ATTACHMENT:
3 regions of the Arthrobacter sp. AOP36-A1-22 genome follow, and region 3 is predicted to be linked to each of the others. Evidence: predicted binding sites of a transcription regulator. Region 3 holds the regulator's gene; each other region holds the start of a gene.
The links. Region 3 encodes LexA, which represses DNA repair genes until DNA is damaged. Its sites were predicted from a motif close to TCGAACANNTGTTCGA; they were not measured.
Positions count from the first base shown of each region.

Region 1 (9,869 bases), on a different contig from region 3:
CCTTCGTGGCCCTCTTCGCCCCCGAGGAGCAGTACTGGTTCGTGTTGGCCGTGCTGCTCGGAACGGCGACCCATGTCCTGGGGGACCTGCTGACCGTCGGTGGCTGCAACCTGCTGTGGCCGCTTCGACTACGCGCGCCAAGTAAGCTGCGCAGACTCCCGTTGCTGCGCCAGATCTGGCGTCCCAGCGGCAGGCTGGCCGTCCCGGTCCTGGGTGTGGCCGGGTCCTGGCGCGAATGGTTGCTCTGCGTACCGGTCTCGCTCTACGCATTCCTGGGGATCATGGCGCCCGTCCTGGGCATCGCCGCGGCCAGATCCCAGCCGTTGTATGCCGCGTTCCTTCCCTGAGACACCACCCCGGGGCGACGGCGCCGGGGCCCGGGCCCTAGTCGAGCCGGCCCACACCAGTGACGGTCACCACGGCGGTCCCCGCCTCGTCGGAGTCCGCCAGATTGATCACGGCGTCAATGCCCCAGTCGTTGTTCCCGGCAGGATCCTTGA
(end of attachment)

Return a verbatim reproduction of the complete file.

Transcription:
3 regions of the Arthrobacter sp. AOP36-A1-22 genome follow, and region 3 is predicted to be linked to each of the others. Evidence: predicted binding sites of a transcription regulator. Region 3 holds the regulator's gene; each other region holds the start of a gene.
The links. Region 3 encodes LexA, which represses DNA repair genes until DNA is damaged. Its sites were predicted from a motif close to TCGAACANNTGTTCGA; they were not measured.
Positions count from the first base shown of each region.

Region 1 (9,869 bases), on a different contig from region 3:
CCTTCGTGGCCCTCTTCGCCCCCGAGGAGCAGTACTGGTTCGTGTTGGCCGTGCTGCTCGGAACGGCGACCCATGTCCTGGGGGACCTGCTGACCGTCGGTGGCTGCAACCTGCTGTGGCCGCTTCGACTACGCGCGCCAAGTAAGCTGCGCAGACTCCCGTTGCTGCGCCAGATCTGGCGTCCCAGCGGCAGGCTGGCCGTCCCGGTCCTGGGTGTGGCCGGGTCCTGGCGCGAATGGTTGCTCTGCGTACCGGTCTCGCTCTACGCATTCCTGGGGATCATGGCGCCCGTCCTGGGCATCGCCGCGGCCAGATCCCAGCCGTTGTATGCCGCGTTCCTTCCCTGAGACACCACCCCGGGGCGACGGCGCCGGGGCCCGGGCCCTAGTCGAGCCGGCCCACACCAGTGACGGTCACCACGGCGGTCCCCGCCTCGTCGGAGTCCGCCAGATTGATCACGGCGTCAATGCCCCAGTCGTTGTTCCCGGCAGGATCCTTGA